Nonsense then, nonsense now.

JJ in Chicago
July 26th, 2008 | LINK

Johno: “Furthermore the missing language in the bill that was defeated, exposes effeminate gay men and butch lesbians to just as much discrimination as transgender persons: it was a worthless bill.”

No Johno. That’s completely wrong.

That’s another talking point from the all-or-nothing crowd. It’s one last gasp at saying, “See, you need us as part of your movement.” (No, actually we don’t).

Laws banning discrimination based on sexual orientation are solid.

Lambda Legal made the same outrageous statement. They knew better and it came back to bite them.

Barney Frank challenged them to provide data on the cases of discrimination where it had to do with a butch woman or effeminate man– as opposed to their sexual orientation.

Lambda Legal came up with one.

Just one. That’s it. And it was a dubious one at that.

Think what you’re saying. That’s equivalent to saying all the gay rights bills in the various states have no teeth without gender identity.

That’s pure hogwash. And there’s data to show it.

What about corporate America’s diversity policies? Are they worthless without gender identity? Come on.

Still not convinced? Think about this: There are cities and counties around the country adding sexual orientation all the time. There’s no trans activists arguing that those laws and ordinances are worthless. They know it’s a lie.

Side note: what they’re really referring to is “gender non-conformity”, not gender identity.

As correctly noted, sexual orientation and gender identity are two completely different things. (There are plenty of trans people who are the first to say, “Hey, we’re not gay!”)

Blurring sexual orientation and gender identity into one “gender queer” category is what the all-or-nothing-crowd wants, and it is a recipe for failure, legislatively.

This is what happens when left-wing whack-o activists in San Francisco, New York and Washington go unchallenged.

Luckily, they’ve been stopped in their tracks.

JJ in Chicago
July 26th, 2008 | LINK

I should mention through all of this that I do support a trans-inclusive ENDA and have written my congressman saying so. However, I also wrote that he should support whichever version of ENDA has the votes to pass.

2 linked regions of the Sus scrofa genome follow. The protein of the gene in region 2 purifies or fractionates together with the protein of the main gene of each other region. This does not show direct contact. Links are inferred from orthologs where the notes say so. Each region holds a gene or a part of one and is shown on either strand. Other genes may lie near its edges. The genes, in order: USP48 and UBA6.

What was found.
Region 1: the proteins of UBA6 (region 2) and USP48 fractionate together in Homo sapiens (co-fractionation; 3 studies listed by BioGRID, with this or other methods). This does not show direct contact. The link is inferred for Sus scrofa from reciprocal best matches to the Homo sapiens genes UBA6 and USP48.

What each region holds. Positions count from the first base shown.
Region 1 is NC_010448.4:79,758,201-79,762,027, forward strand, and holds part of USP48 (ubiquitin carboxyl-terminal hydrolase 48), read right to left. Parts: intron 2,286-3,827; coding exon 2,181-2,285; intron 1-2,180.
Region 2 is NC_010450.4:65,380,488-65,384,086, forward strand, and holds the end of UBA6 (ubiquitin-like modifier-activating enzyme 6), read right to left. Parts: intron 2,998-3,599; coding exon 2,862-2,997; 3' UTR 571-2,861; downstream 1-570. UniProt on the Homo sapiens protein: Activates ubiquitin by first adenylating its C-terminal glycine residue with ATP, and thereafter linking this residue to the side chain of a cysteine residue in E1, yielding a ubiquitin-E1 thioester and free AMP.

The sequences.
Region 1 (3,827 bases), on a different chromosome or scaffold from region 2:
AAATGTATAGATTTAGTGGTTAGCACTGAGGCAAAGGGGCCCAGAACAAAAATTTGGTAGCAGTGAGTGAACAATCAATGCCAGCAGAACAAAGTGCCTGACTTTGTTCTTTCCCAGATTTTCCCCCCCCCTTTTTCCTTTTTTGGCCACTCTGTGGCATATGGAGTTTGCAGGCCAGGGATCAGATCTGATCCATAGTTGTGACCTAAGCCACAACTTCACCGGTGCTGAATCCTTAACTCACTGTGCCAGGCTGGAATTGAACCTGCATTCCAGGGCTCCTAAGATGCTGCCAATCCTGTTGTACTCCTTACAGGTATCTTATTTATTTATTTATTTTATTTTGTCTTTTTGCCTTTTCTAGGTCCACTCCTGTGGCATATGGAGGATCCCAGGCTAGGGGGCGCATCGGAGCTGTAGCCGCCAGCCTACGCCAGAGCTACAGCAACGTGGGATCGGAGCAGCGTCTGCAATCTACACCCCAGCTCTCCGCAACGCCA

Something else worth mentioning:

So many of the trans activists want us to lobby on their behalf, as they say we are one “LGBT” community.

I don’t agree that we are one community, but OK fine.

Then the lobbying works both ways, right?

How much lobbying are transgendered people doing on behalf of gay men and lesbians?

(No cheating now. Trans board members on state and national non-profits don’t count. I mean private citizens.)

How many trans folks are lobbying to end Don’t Ask Don’t Tell??

How many trans folks are lobbying to end a relic of the Anita Bryant era– Florida’s complete ban on gay men and lesbians to adopt children??

Very few, if any. That’s because it’s not their issue.

Yet they want us to lobby on behalf of a trans-inclusive ENDA and accept ONLY a trans-inclusive ENDA.

What an arrogant self-righteous sense of entitlement.

NG
July 26th, 2008 | LINK

L. Junius Brutus,

Those transgenders you don’t understand are the ones who got beat in Stonewall in 1969.

One of Larry Kramer’s famous sayings is “never accept crumbs.”

The idea that we should cut off 1/4 of our community or in other words, accept the glass as half full, is insulting to all LGBT.

Johno
July 26th, 2008 | LINK

“This is what happens when left-wing whack-o activists in San Francisco, New York and Washington go unchallenged.”

Wow!
Thanks for giving me a reason to completely disregard every word you wrote.

JJ in Chicago
July 26th, 2008 | LINK

NG: “The idea that we should cut off 1/4 of our community or in other words, accept the glass as half full, is insulting to all LGBT.”

Nonsense.

More talking points.